Hello Swiss-American folks in Salinas Valley, I went to Ticino in Switzerland in your honor. I got here yesterday traveling from Liechtenstein, where I spent two days. Prior to that I was in a small town near Winterthur, Switzerland for two days. I’m leaving tomorrow for Zurich, where I’ll be for three days and then to Frankfurt for my month in Germany.
I knew if I were to see Ticino, now would be the time, so I just went for it.
I have found the people friendly and with easy smiles and happy to give a comment or two.
The downside is that I am on the end of the second day, and it has rained here both days and nights, and I have found the country extremely expensive. More on that later.
Today, the goal was to take the train to Bellinzona where there are three castles to tour and a lovely city to explore.
The train passed the towns of Riazzino, Cadenzaao, Saint Antonino and Giubiasco.
I arrived in fog, rain and chilly air, with the first order of business would be to find the tourist office and then get directions on how to tour the castles. Yesterday I did some inquiry by telephone and was told that not all castles were open, but in some I could see the outside and the museums would be open.
Note to the world: even with minimal employee training, please teach your employees where the tourist information office is in your town.
With trial and error, I found the tourist office, while I was dripping wet, and the nice lady gave me many brochures about Ticino area and the castles, and she also opened up a plastic cape for me to wear while outside.
So I was given directions to the first castle, after several questions, and found the ‘lift’ that took me to the front of the building. The heavy front door, in itself reminded me of a fortress. The lobby was inside with a very nice lady ready to sell me a ticket to the museum; the castle itself was closed.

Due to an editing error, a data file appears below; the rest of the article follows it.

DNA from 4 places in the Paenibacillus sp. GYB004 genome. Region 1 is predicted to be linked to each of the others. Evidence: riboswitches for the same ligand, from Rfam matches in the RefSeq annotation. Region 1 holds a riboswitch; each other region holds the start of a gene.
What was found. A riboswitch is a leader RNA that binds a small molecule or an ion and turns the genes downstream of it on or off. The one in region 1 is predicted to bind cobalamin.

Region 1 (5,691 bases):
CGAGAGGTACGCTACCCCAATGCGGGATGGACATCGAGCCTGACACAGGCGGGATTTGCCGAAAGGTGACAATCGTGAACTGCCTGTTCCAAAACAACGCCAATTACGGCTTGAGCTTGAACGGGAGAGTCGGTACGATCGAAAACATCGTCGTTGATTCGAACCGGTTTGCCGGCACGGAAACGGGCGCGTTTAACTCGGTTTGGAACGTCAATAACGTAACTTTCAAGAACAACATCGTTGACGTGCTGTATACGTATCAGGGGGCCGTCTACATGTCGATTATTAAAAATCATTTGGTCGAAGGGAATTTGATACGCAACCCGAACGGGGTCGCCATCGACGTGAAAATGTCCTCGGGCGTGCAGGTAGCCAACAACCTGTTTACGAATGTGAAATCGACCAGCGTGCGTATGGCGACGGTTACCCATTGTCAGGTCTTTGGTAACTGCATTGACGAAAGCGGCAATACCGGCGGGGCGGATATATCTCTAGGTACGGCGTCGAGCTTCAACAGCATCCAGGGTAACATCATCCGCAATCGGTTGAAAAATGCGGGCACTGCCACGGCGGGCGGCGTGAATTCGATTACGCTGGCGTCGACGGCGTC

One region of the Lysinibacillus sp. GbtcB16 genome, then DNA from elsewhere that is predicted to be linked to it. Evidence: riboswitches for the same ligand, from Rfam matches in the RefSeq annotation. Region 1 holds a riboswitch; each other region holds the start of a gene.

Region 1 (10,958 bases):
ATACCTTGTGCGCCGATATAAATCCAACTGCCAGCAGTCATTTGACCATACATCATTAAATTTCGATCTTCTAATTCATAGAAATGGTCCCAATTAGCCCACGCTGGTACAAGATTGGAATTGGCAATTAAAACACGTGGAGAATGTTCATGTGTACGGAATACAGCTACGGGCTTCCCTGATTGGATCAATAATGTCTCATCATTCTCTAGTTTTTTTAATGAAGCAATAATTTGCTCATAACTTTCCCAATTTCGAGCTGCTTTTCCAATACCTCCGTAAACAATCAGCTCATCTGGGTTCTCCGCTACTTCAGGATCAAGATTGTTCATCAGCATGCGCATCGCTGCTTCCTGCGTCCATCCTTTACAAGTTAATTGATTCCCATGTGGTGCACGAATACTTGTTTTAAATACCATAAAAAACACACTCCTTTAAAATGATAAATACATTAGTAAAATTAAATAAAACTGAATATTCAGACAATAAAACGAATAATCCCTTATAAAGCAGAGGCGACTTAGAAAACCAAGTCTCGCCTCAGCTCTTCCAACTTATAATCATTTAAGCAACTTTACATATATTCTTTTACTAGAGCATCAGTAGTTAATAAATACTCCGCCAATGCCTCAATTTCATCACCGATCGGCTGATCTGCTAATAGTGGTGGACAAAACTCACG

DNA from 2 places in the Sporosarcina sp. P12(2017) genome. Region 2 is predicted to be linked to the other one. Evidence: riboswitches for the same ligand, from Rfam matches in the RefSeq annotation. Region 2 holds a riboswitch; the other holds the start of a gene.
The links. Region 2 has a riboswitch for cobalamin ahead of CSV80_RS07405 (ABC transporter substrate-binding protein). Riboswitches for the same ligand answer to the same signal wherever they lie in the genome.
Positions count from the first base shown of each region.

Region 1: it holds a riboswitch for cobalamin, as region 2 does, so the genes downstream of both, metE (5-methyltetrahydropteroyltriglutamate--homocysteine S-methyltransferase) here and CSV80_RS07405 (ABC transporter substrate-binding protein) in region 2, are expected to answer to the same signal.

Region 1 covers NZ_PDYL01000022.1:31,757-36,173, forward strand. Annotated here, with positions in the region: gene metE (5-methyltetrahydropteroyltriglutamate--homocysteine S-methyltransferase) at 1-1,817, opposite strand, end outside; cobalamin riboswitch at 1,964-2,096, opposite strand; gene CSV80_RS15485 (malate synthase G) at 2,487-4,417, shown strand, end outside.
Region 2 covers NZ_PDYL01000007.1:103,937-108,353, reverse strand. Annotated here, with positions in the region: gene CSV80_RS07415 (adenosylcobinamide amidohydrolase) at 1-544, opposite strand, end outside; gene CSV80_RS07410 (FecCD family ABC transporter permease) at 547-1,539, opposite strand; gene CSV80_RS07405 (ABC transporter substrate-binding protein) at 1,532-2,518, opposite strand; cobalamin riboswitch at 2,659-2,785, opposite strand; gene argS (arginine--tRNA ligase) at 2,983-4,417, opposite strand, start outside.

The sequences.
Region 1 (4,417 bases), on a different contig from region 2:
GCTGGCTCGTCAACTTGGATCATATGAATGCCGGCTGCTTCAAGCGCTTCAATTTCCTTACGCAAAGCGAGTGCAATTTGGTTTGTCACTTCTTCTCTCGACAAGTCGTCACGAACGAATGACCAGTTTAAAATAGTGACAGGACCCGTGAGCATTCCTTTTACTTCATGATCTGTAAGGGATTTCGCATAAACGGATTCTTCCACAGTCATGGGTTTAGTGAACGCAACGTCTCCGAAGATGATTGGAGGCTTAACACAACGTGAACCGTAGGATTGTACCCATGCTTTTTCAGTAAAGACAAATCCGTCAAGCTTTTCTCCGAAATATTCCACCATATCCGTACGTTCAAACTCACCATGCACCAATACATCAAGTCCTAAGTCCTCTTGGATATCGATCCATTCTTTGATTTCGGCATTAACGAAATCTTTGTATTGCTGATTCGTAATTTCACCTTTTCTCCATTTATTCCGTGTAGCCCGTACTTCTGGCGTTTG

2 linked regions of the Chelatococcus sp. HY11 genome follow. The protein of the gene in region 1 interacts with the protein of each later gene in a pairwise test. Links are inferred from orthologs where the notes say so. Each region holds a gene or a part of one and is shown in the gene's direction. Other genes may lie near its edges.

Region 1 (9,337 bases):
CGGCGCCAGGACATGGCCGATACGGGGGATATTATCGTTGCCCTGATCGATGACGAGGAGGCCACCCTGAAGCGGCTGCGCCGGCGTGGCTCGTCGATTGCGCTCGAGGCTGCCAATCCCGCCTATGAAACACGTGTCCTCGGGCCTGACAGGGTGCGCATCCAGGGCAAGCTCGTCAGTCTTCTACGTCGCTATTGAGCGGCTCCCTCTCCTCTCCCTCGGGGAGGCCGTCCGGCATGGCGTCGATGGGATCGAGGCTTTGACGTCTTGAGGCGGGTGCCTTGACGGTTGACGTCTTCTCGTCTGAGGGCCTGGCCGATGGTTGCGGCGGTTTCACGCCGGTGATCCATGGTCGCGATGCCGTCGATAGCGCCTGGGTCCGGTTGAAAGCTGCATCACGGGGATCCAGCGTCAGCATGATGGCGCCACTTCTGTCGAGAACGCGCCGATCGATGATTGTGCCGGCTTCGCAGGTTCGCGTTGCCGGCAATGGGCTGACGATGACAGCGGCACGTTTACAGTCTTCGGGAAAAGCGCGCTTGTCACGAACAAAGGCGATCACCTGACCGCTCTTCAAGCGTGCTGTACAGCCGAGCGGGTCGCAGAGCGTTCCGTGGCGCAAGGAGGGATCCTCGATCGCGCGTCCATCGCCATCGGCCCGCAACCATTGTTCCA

I declined the museum, because the price would be 9 francs, which meant $11 in U.S. money. I found that an outrageous price for a museum, but that wasn’t the last of the surprise on how much things cost.
The lady there told me how to get to another castle, where I could go inside, but where the museum would be closed. Well, that sounded okay, but once I got outside the rain came down in sheets, and I was tired by then, of walking, so I regrouped inside a cafeteria. I got a cheese cake type of dessert with cafe latte. Boy do they know how to make that: it’s almost like soup, it’s so thick with coffee and milk. Yum.
Then I left to find the castle, but the rain discouraged me from trying to find the street to take to the castle. I asked myself how necessary it was for me to find the castle. I have seen many castles throughout my traveling life, and therefore, just talked myself out of it. I couldn’t take photos anyway, as when I took the camera out of the plastic bag, it immediately got wet, and the camera already has steam trapped inside the lens and I didn’t want to make it worse.
So, it was lunch time, and going inside a restaurant would be a ‘cultural experience’ as well as viewing a castle, and there was one handy and it looked busy.
Inside there were many tables of two people, some round tables with business-men, and long tables with families, or shared by several people. There was a ‘buzz’ sound in the room of people talking.
I ordered a risotto made with red wine, and a bottle of sparkling water. It never arrived, and people who came in later, were already leaving. A man came over to me and asked what I had ordered. It seems the kitchen somehow either forgot or just didn’t get the message. Anyway, it finally appeared, and I didn’t mind waiting, for after all, it was a cultural experience.
Then it arrived, a rice, soup-like ingredient in a bowl over red wine. Interesting. Then I asked the waitress for coffee latte, and that arrived, followed by a dessert that was free since I had waited so long.
It was a spaghetti-type brown noodle over a white crunchy sweet, divinity-tasting candy, and covered with whipped cream. Interesting again.
Then I got the bill: the dessert and coffee were not on the bill, but here’s what a bowl of rice and sparkling water cost: are you ready? Twenty-seven Swiss francs! That is equivalent to twenty-nine U.S. dollars.
Switzerland is a beautiful country, but coming here was a decision that blew my budget way out of bounds.
I will be making up for it throughout the next few weeks, beginning by staying in a hostel in Zurich tomorrow.
The villages viewed from the train window made me wish to see those areas up close, some houses had vineyards attached. But a car would be necessary to get close to a smaller village.
So, the Ticino experience had pleasant moments, but the rain and expense thwarted the plan, however, I did get to understand where my friends from Salinas Valley came from.